Nov 26, 2013 Jason Emerson Uncategorized
One month after a state supreme court judge ruled that Cazenovia College must undergo a full site plan review for its proposed fence project around the Schneeweiss Athletic Complex, the college is moving forward with getting its fence erected by preparing its submission to the village planning board. However, working under a court deadline and wanting to keep its options open, the college also last week filed a notice of appeal with the Appellate Division of the Supreme Court of the State of New York seeking redress for part of State Supreme Court Judge Donald F. Cerio, Jr.’s Oct. 22 decision.
“We fully intend to apply to the planning board for a permit to put up a perimeter fence around our athletics property and hope that there are no difficulties encountered,” said Cazenovia College President Mark Tierno. “However, if the planning board does not approve our request for a perimeter fence, then we would have no choice but to proceed in court.”
Tierno said the appeal was filed as a procedural matter to keep that option open to the college since it had only 30 days to file from the date of Cerio’s Oct. 22 decision. “The college could not wait to learn the outcome of the planning board’s process and then appeal,” he said.
The fence issue concerns more than one year of disagreements between the college and the village over the institution’s proposal to build 1,420 linear feet fence (six feet in height and made of chain link with black vinyl coating) spanning the eastern, northern and western edges of the its Schneeweiss Athletic Complex. The main purpose of the fence is to protect the college’s $1 million investment in its turf athletic field, which was built in 2011-12.
Village Zoning Enforcement Officer Bill Carr denied the college’s permit application to build the fence in July 2012, and declared that the fence was not an independent project but part of the college’s previous turf field project, and as such the proposed fence was “segmentation,” or submitting separate parts of the same project for zoning approval individually instead of as a whole as a way to prevent a possible negative outcome of a site plan review.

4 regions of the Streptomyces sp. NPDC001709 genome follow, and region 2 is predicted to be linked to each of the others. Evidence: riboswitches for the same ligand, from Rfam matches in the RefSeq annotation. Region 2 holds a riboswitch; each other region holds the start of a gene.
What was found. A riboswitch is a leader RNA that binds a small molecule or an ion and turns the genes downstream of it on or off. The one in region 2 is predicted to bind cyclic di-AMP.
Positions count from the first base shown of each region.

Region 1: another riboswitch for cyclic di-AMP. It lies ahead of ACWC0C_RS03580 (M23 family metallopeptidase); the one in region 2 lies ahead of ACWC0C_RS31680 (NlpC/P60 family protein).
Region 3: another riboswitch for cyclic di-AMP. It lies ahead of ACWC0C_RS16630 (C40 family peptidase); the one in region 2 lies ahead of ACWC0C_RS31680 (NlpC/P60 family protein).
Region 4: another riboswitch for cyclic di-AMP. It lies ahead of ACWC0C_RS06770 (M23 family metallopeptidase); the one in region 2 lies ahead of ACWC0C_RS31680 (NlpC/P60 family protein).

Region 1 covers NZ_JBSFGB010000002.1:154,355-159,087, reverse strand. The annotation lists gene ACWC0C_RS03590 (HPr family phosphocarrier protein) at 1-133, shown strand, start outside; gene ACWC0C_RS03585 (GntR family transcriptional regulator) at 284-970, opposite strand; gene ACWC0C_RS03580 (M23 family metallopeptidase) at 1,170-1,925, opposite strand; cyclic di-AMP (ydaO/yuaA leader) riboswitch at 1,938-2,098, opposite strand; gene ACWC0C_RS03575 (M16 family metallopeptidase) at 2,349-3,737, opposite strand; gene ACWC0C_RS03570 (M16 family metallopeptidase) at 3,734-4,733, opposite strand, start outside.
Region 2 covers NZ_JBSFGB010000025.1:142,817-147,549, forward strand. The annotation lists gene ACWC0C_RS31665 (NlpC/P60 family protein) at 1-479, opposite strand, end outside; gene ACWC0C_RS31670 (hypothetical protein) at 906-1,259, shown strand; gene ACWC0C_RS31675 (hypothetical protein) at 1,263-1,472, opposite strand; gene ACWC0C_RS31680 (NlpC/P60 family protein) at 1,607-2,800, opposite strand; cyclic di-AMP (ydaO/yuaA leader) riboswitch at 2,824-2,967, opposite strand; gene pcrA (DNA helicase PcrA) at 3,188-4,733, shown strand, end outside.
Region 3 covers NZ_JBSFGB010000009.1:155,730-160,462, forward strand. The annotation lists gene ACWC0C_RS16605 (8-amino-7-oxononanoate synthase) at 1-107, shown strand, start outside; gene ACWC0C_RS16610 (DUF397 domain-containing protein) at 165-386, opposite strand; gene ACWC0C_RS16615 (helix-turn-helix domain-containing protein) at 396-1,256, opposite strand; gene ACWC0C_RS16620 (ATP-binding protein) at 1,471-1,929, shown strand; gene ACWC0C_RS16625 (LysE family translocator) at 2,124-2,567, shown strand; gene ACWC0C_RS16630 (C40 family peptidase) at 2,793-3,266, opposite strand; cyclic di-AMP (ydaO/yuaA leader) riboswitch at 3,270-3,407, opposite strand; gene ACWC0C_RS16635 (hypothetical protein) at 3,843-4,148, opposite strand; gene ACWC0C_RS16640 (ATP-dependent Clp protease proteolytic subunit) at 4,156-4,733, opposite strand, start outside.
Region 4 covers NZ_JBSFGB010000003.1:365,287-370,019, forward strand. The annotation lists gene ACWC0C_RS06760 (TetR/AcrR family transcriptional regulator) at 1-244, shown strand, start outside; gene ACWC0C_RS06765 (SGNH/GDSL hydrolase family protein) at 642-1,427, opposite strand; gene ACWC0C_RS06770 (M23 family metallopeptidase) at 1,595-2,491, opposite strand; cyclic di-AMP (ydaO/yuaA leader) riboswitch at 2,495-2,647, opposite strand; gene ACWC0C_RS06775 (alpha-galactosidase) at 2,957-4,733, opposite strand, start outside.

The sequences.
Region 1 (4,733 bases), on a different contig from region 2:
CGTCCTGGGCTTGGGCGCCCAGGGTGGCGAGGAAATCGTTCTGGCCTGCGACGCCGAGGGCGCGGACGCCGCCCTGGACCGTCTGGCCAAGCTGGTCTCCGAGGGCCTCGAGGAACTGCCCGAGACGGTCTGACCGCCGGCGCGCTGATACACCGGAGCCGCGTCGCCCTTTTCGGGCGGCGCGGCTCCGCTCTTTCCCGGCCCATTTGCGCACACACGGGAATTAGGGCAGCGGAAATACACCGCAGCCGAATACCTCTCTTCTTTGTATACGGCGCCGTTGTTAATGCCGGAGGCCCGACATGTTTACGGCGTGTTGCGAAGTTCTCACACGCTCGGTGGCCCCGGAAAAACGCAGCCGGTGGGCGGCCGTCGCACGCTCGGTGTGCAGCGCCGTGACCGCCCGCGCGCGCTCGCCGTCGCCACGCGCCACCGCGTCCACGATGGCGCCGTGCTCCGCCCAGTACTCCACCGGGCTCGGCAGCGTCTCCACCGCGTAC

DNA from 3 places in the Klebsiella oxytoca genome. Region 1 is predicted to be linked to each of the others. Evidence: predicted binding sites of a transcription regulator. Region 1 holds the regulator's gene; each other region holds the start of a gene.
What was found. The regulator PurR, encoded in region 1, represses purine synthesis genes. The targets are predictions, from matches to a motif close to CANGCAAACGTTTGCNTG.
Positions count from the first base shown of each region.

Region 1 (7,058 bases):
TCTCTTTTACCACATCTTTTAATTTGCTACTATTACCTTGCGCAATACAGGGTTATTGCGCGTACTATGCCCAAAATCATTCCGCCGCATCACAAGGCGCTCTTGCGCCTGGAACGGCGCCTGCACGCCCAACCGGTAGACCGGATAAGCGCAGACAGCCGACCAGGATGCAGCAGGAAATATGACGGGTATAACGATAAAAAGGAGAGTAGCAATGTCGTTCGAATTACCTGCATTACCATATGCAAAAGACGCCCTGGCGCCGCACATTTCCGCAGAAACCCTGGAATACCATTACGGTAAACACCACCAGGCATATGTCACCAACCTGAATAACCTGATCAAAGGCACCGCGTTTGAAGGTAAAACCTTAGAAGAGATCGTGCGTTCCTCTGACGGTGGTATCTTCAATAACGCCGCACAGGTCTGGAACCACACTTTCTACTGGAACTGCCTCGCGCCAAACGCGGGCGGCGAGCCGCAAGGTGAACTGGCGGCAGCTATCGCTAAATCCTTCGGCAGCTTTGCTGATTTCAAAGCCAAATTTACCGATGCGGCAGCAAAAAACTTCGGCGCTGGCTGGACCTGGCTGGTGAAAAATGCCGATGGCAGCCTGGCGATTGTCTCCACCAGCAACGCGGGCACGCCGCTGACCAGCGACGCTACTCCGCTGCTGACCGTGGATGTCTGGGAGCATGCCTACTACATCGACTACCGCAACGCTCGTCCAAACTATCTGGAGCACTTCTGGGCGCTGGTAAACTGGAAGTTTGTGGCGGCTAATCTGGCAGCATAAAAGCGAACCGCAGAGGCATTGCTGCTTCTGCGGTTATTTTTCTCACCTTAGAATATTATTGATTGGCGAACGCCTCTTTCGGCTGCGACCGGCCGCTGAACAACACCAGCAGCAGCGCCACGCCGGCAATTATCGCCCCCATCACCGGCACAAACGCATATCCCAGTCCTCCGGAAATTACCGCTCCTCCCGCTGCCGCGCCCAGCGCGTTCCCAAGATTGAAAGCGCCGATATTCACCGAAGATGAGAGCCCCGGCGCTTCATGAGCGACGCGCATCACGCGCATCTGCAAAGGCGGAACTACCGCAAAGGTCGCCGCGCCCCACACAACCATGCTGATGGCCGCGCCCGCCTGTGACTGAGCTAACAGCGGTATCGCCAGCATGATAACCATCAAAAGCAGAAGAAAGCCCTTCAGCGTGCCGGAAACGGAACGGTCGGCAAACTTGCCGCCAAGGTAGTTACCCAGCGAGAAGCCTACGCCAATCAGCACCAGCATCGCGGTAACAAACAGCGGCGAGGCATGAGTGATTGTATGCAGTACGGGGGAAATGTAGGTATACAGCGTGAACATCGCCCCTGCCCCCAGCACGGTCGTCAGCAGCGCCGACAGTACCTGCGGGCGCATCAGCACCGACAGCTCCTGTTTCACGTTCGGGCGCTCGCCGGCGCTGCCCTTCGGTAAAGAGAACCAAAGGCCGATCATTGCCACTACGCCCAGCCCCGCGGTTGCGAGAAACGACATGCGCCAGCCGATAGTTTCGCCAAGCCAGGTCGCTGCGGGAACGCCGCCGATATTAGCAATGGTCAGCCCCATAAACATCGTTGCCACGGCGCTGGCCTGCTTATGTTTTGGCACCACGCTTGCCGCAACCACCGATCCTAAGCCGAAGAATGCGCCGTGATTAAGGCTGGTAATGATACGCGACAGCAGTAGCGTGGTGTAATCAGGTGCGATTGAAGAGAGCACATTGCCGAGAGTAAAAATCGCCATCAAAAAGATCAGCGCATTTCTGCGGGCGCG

The college appealed Carr’s decision to the village zoning board of appeals, which upheld his decision in April. The college then appealed to the state supreme court in Wampsville, asking the judge to overturn the ZBA’s decision to require full site plan review for the fence project.
Cerio’s Oct. 22 decision supported the village’s arguments in the case that the college must go through a complete planning board process; he also sided with the college by declaring that the fence is a stand-alone project and not a part of the previous turf field construction, and therefore the case is not a question of illegal “segmentation,” as was charged by the village zoning enforcement officer.
The college had 30 days from the filing of Cerio’s decision in which to appeal to the state appellate court. It filed its appeal on Nov. 19.
Cazenovia Mayor Kurt Wheeler, who met with Tierno on Nov. 21, said he was told the appeal filing was simply a procedural matter necessitated by the judicial deadline.
“The village is pleased that we will not have to devote additional financial resources to an appeal,” Wheeler said.
Wheeler said the college already has ordered an updated survey for the fence project and anticipates requesting to be on the Dec. 9 planning board agenda to initiate the process.
Wayne Westervelt, the college’s vice president for marketing and communications, said they are currently preparing the project paperwork, which they will submit to the planning board as soon as it is complete.
Jason Emerson is editor of the Cazenovia Republican. He can be reached at email@example.com.
Jason Emerson is editor of the Cazenovia Republican and Eagle Bulletin newspapers.
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